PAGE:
Super User is a question and answer site for computer enthusiasts and power users. Join them; it only takes a minute:

Sign up
Here's how it works:
  1. Anybody can ask a question
  2. Anybody can answer
  3. The best answers are voted up and rise to the top

My DVD drive is recognized at the BIOS, and I can access it before Windows starts. Once Windows starts, the optical drive is no longer recognized. I have found solutions on the internet that involve editing my registry, but I have no experience doing this. In fact, what I can find on the internet pertaining to editing the Windows Registry actually makes me quite nervous about editing it myself. I'm not sure what exactly is causing my problem, but are there any other solutions for issues like this that do not involve me editing my registry?

share|improve this question

closed as not a real question by studiohack May 18 '12 at 17:52

It's difficult to tell what is being asked here. This question is ambiguous, vague, incomplete, overly broad, or rhetorical and cannot be reasonably answered in its current form. For help clarifying this question so that it can be reopened, visit the help center.If this question can be reworded to fit the rules in the help center, please edit the question.

Where registry keys were you supposed to change? You say it may not be found, what does that mean? – Oliver Salzburg May 18 '12 at 17:32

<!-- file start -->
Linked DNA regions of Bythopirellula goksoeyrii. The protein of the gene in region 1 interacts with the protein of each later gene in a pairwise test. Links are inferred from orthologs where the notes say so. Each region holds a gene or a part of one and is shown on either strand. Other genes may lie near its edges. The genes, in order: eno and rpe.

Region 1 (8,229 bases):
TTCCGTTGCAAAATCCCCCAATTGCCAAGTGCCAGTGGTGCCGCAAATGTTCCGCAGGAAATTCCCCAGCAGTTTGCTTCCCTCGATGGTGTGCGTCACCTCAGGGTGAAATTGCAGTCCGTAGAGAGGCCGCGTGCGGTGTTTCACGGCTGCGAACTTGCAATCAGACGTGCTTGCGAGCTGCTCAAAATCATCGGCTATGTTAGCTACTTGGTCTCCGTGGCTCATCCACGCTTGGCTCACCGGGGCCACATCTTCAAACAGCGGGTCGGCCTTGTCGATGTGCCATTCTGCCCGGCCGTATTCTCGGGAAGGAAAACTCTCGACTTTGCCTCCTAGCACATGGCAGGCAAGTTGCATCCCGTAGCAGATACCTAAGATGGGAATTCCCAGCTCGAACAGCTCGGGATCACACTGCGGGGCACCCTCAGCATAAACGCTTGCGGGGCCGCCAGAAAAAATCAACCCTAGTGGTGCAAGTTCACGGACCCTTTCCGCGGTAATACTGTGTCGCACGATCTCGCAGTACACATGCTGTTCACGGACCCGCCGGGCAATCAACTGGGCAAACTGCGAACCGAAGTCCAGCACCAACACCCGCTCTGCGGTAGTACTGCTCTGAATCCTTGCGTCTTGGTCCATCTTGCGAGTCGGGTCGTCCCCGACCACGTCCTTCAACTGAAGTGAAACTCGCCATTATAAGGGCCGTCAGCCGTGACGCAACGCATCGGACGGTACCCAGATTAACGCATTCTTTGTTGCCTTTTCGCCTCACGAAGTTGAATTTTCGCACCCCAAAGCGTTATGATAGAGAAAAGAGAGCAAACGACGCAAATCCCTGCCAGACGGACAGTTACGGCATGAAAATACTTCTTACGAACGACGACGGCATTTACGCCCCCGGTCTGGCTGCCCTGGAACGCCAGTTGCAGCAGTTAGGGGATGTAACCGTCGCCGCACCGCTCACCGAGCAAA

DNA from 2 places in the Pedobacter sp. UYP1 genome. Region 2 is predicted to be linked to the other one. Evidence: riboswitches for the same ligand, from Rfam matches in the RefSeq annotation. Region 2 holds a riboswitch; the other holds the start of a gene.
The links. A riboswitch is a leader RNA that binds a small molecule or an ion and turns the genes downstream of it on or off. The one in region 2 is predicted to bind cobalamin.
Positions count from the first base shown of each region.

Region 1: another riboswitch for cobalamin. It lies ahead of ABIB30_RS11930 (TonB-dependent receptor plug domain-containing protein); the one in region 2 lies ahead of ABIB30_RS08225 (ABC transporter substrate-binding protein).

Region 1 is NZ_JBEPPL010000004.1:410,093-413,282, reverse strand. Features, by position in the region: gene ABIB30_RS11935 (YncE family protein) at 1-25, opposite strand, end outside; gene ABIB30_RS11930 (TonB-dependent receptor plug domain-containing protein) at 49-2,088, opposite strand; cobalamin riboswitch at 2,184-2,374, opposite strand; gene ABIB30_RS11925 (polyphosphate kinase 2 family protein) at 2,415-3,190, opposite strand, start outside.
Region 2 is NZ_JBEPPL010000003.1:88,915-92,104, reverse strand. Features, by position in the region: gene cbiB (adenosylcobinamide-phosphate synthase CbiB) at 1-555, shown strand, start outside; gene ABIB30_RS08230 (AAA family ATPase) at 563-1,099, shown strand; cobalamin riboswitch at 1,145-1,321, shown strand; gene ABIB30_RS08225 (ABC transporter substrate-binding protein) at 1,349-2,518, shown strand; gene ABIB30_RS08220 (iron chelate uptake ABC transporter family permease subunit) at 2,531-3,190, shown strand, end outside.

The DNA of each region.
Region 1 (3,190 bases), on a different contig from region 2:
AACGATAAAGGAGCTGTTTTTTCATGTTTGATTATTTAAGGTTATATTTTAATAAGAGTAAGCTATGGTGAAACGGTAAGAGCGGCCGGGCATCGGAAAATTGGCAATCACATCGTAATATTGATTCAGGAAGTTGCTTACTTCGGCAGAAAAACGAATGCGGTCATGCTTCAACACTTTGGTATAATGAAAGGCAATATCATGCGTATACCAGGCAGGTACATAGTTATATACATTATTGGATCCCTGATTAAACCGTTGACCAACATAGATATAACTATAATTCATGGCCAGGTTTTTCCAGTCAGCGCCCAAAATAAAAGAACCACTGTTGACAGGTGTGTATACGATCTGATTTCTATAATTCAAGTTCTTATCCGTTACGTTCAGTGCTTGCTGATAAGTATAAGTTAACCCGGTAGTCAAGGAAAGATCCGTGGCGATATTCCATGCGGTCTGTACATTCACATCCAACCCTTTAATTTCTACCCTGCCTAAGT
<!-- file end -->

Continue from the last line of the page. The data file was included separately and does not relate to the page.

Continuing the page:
If the registry script is suggested by Microsoft or some other source you trust simply backup your system then run the registry script. – Ramhound May 18 '12 at 17:33

This is not THE solution, but it relates to a solution, and most likely the one you alluded to (without actually linking to).

You see, certain programs leave behind and/or install filters that alter the operational status of your optical drives. Although you are frightened of editing your registry hive manually, you can allow Microsoft to do it for you.

Follow this link to this Microsoft article. It not only provides a link to an autmatic fix, but if you choose to, it also tells you the manual steps you can follow, should you decide to dive into your own registry.

Again, I want to repeat, you do not have to edit your own registry. You can simply click the green RUN NOW button.

share|improve this answer

Not the answer you're looking for? Browse other questions tagged .